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New MLCS owner reveals scrutiny committee to maintain its independence

Andrew Loftus and Charles Sercombe will co-chair the committee

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New MLCS owner reveals scrutiny committee to maintain its independence

The new owner of Meat and Livestock Commercial Services (MLCS) has announced the formation of a new, industry-led and independent scrutiny committee to safeguard ‘consistency, transparency and independence’.

 

In March, sources told Farmers Guardian they were concerned the move to become a private company could put pressure on employees to turn a blind eye to practices which devalue carcases.


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The Carcase Classification Scrutiny Committee (CCSC) has been set up in response to industry concerns.

 

It will be co-chaired by Andrew Loftus and Charles Sercombe and include key representatives from red meat stakeholder groups.

 

David Peace, chairman of HallMark, which acquired MLCS at the end of November, said he welcomed the opportunity to ‘demonstrate continuity and to uphold the independence that MLCS has been known for’.

 

“MLCSL has a very strong reputation and from my perspective, any initiative where we are able to work more closely with industry bodies to continue this and, potentially, enhance services further, can only be a positive move.”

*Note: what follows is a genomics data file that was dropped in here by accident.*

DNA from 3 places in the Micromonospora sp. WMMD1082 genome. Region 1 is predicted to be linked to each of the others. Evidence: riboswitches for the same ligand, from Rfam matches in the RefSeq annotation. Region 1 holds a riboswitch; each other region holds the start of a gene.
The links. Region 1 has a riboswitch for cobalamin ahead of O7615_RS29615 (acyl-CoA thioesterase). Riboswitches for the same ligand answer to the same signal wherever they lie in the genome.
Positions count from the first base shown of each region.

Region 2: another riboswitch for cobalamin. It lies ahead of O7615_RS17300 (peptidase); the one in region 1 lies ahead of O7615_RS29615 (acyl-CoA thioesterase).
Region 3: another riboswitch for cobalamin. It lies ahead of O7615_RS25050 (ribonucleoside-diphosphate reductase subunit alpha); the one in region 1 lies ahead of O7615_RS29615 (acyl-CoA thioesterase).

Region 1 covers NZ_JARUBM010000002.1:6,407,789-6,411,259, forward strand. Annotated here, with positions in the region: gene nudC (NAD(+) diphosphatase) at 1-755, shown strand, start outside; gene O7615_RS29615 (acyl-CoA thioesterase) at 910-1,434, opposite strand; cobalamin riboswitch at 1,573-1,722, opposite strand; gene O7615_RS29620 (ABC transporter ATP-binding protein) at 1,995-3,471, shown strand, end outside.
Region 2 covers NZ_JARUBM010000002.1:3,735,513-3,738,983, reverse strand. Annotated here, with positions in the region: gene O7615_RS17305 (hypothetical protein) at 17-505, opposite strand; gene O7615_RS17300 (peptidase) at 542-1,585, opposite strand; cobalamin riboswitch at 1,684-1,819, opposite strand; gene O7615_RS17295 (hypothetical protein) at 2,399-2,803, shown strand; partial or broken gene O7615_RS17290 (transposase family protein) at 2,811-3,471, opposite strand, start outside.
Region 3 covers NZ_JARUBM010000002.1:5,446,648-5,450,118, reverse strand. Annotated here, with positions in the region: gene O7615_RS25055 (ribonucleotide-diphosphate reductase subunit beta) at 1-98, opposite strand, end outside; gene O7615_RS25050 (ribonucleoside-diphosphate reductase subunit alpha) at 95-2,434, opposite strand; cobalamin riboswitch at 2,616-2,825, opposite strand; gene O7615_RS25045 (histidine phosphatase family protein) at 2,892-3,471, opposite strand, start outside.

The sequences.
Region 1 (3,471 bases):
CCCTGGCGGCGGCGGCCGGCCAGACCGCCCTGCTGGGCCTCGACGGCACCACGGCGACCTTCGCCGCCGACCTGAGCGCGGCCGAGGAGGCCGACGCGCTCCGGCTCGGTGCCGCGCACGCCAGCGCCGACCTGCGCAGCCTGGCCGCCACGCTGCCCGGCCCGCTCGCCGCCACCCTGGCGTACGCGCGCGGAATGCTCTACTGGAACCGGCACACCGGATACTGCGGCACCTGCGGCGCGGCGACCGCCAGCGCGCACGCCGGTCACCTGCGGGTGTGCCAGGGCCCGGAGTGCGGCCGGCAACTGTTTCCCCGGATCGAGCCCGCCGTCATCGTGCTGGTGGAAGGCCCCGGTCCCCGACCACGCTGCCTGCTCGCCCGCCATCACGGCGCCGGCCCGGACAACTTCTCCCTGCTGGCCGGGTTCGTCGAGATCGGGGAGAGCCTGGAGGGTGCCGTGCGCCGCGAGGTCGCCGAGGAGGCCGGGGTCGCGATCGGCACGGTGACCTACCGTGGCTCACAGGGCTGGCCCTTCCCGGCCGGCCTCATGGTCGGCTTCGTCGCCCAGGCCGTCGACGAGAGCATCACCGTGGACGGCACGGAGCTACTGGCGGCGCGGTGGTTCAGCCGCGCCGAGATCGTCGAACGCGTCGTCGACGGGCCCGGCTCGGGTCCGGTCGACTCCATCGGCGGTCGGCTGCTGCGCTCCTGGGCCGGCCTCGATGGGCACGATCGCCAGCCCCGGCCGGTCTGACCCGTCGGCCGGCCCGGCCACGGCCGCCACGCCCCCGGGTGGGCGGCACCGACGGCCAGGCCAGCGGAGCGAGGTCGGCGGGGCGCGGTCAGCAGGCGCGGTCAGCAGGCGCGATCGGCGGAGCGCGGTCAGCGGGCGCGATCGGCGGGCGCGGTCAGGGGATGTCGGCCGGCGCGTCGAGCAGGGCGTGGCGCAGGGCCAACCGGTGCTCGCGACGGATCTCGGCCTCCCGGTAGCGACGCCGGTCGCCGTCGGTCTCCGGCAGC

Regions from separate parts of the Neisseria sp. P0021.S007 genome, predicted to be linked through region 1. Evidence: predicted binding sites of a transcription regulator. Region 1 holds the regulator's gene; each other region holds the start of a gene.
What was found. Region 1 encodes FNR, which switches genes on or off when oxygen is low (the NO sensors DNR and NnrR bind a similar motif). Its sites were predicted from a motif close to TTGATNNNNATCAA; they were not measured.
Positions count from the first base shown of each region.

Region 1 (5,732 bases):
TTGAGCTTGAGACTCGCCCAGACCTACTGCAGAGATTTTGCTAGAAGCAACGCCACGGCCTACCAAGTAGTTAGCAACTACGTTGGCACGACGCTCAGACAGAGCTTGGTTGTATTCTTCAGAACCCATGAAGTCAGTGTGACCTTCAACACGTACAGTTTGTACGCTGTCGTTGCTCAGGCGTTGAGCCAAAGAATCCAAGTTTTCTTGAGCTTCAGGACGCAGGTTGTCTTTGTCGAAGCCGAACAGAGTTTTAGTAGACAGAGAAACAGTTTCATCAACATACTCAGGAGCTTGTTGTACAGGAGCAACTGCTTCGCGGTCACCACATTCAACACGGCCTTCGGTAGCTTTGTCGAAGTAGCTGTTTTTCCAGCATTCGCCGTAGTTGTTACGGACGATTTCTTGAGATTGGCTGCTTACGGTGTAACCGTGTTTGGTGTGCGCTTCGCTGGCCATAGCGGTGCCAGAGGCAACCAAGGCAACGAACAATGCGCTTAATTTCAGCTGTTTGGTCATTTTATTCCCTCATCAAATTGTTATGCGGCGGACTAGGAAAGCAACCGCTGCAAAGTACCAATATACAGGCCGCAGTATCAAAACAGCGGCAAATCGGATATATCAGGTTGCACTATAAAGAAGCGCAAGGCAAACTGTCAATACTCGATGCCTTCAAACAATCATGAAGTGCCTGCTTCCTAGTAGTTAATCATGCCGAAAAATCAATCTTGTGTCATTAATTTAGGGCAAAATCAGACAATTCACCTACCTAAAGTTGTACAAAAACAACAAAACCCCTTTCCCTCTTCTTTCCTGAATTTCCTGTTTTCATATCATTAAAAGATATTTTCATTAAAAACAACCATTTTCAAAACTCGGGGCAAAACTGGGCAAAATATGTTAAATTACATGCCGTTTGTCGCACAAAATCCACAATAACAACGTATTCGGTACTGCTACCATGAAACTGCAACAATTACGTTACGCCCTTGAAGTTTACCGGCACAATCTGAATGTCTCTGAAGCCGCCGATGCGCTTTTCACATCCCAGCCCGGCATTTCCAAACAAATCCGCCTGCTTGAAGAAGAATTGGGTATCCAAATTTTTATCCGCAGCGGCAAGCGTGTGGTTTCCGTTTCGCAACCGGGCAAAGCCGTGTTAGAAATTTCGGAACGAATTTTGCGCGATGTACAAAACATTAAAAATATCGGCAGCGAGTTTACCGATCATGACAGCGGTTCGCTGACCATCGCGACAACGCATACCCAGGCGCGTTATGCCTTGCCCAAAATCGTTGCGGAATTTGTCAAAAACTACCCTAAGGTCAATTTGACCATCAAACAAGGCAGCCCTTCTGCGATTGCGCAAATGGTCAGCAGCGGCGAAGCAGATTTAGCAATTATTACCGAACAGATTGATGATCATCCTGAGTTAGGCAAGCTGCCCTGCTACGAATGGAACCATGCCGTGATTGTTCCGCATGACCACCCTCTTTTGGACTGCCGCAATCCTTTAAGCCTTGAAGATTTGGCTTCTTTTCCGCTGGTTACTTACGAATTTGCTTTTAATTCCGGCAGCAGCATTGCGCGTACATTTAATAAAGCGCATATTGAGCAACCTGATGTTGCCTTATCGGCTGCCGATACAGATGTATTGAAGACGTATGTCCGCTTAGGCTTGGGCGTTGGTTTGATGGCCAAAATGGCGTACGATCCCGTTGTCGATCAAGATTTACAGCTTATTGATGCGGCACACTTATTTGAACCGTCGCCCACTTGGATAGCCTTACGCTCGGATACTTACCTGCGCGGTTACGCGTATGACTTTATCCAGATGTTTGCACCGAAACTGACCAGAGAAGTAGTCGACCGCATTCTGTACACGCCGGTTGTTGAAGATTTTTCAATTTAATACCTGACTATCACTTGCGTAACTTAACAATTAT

Highest standards

 

Andrew Loftus said: “As an industry-led group, acting independently, we will work closely with the new owners to ensure the highest standards of classification, consistency across Great Britain and absolute fairness between processors and farmers.

 

“It is very encouraging that farmer and processor groups have jointly agreed a comprehensive Quality Standard which will guide our work, and which also gives producers a right of appeal, should a dispute arise.

 

“This is a new era and farmers should be in no doubt that we will protect the independence of classification for the good of the industry.”

 

Lizzie Wilson from the National Pig Association (NPA) and a member of the committee said it was their job to ensure a ‘fair and professional service’ was delivered.

 

“We need consistent data that producers can access and if any issues arise or they feel their views are not being respected, they now have a group they can turn to.”

 

Nick Allen, of the British Meat Processors Association (BMPA) said they were looking for a seamless transfer and it would be business as usual for suppliers.

 

"It is about ensuring transparency and fairness for all involved in the meat processing sector,” he said.

 

Dafydd Jarrett, of NFU Cymru, added: “The continuation of an independent, transparent and consistent grading system, with an easy-to-access appeal process is important and NFU Cymru believes that what is now being put in place will enable this to happen.”

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